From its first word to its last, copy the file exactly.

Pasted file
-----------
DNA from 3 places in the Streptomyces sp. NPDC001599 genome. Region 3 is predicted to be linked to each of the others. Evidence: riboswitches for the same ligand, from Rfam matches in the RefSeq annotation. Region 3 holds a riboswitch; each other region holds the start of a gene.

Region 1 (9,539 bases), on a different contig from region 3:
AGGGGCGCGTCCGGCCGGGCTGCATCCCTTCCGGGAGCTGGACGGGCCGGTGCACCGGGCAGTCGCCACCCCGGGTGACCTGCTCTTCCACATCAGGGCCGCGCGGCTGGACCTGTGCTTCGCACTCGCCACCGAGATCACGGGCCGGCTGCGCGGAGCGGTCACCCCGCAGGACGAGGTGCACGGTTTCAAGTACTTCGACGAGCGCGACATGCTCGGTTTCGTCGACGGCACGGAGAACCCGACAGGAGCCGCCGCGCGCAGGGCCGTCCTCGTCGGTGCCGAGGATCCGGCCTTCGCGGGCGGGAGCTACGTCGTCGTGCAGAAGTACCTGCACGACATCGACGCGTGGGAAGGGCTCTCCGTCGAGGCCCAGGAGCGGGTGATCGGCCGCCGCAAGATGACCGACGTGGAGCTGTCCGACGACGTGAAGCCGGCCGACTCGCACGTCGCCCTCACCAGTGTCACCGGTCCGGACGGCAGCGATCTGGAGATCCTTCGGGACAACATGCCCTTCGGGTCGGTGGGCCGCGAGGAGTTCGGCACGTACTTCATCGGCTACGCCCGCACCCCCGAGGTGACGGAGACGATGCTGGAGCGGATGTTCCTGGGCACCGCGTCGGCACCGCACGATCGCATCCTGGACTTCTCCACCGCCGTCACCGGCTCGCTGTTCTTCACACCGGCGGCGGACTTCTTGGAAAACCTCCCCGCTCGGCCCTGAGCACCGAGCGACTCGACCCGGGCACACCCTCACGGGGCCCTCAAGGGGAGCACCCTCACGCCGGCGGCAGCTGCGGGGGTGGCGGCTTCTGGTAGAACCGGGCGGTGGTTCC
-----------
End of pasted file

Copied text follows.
DNA from 3 places in the Streptomyces sp. NPDC001599 genome. Region 3 is predicted to be linked to each of the others. Evidence: riboswitches for the same ligand, from Rfam matches in the RefSeq annotation. Region 3 holds a riboswitch; each other region holds the start of a gene.

Region 1 (9,539 bases), on a different contig from region 3:
AGGGGCGCGTCCGGCCGGGCTGCATCCCTTCCGGGAGCTGGACGGGCCGGTGCACCGGGCAGTCGCCACCCCGGGTGACCTGCTCTTCCACATCAGGGCCGCGCGGCTGGACCTGTGCTTCGCACTCGCCACCGAGATCACGGGCCGGCTGCGCGGAGCGGTCACCCCGCAGGACGAGGTGCACGGTTTCAAGTACTTCGACGAGCGCGACATGCTCGGTTTCGTCGACGGCACGGAGAACCCGACAGGAGCCGCCGCGCGCAGGGCCGTCCTCGTCGGTGCCGAGGATCCGGCCTTCGCGGGCGGGAGCTACGTCGTCGTGCAGAAGTACCTGCACGACATCGACGCGTGGGAAGGGCTCTCCGTCGAGGCCCAGGAGCGGGTGATCGGCCGCCGCAAGATGACCGACGTGGAGCTGTCCGACGACGTGAAGCCGGCCGACTCGCACGTCGCCCTCACCAGTGTCACCGGTCCGGACGGCAGCGATCTGGAGATCCTTCGGGACAACATGCCCTTCGGGTCGGTGGGCCGCGAGGAGTTCGGCACGTACTTCATCGGCTACGCCCGCACCCCCGAGGTGACGGAGACGATGCTGGAGCGGATGTTCCTGGGCACCGCGTCGGCACCGCACGATCGCATCCTGGACTTCTCCACCGCCGTCACCGGCTCGCTGTTCTTCACACCGGCGGCGGACTTCTTGGAAAACCTCCCCGCTCGGCCCTGAGCACCGAGCGACTCGACCCGGGCACACCCTCACGGGGCCCTCAAGGGGAGCACCCTCACGCCGGCGGCAGCTGCGGGGGTGGCGGCTTCTGGTAGAACCGGGCGGTGGTTCC